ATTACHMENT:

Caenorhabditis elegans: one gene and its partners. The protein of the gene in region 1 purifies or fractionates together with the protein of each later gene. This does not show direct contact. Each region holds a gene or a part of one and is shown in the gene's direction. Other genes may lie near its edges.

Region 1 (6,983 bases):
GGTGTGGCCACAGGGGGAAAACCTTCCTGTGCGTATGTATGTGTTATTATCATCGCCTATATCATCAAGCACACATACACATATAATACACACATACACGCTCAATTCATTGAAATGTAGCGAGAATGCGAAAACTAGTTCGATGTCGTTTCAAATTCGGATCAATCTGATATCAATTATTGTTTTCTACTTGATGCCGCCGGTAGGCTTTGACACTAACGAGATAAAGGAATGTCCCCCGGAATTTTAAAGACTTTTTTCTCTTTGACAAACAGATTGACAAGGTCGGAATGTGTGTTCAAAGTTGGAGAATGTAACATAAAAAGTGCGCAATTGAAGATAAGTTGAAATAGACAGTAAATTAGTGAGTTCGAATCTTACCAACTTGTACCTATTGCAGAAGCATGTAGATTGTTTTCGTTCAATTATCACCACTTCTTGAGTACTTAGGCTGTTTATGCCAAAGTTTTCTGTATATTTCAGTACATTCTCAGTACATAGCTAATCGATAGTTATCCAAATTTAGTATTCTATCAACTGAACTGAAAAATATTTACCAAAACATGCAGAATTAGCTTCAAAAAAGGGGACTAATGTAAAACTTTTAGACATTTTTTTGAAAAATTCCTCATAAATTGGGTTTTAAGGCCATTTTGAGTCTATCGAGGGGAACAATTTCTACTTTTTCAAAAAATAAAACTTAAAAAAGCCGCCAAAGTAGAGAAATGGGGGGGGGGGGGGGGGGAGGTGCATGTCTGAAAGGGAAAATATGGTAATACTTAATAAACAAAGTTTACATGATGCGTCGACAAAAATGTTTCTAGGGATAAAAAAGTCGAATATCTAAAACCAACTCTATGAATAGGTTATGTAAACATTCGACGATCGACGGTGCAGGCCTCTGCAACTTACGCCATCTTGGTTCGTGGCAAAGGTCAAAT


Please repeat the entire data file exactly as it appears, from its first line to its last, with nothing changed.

Caenorhabditis elegans: one gene and its partners. The protein of the gene in region 1 purifies or fractionates together with the protein of each later gene. This does not show direct contact. Each region holds a gene or a part of one and is shown in the gene's direction. Other genes may lie near its edges.

Region 1 (6,983 bases):
GGTGTGGCCACAGGGGGAAAACCTTCCTGTGCGTATGTATGTGTTATTATCATCGCCTATATCATCAAGCACACATACACATATAATACACACATACACGCTCAATTCATTGAAATGTAGCGAGAATGCGAAAACTAGTTCGATGTCGTTTCAAATTCGGATCAATCTGATATCAATTATTGTTTTCTACTTGATGCCGCCGGTAGGCTTTGACACTAACGAGATAAAGGAATGTCCCCCGGAATTTTAAAGACTTTTTTCTCTTTGACAAACAGATTGACAAGGTCGGAATGTGTGTTCAAAGTTGGAGAATGTAACATAAAAAGTGCGCAATTGAAGATAAGTTGAAATAGACAGTAAATTAGTGAGTTCGAATCTTACCAACTTGTACCTATTGCAGAAGCATGTAGATTGTTTTCGTTCAATTATCACCACTTCTTGAGTACTTAGGCTGTTTATGCCAAAGTTTTCTGTATATTTCAGTACATTCTCAGTACATAGCTAATCGATAGTTATCCAAATTTAGTATTCTATCAACTGAACTGAAAAATATTTACCAAAACATGCAGAATTAGCTTCAAAAAAGGGGACTAATGTAAAACTTTTAGACATTTTTTTGAAAAATTCCTCATAAATTGGGTTTTAAGGCCATTTTGAGTCTATCGAGGGGAACAATTTCTACTTTTTCAAAAAATAAAACTTAAAAAAGCCGCCAAAGTAGAGAAATGGGGGGGGGGGGGGGGGGAGGTGCATGTCTGAAAGGGAAAATATGGTAATACTTAATAAACAAAGTTTACATGATGCGTCGACAAAAATGTTTCTAGGGATAAAAAAGTCGAATATCTAAAACCAACTCTATGAATAGGTTATGTAAACATTCGACGATCGACGGTGCAGGCCTCTGCAACTTACGCCATCTTGGTTCGTGGCAAAGGTCAAAT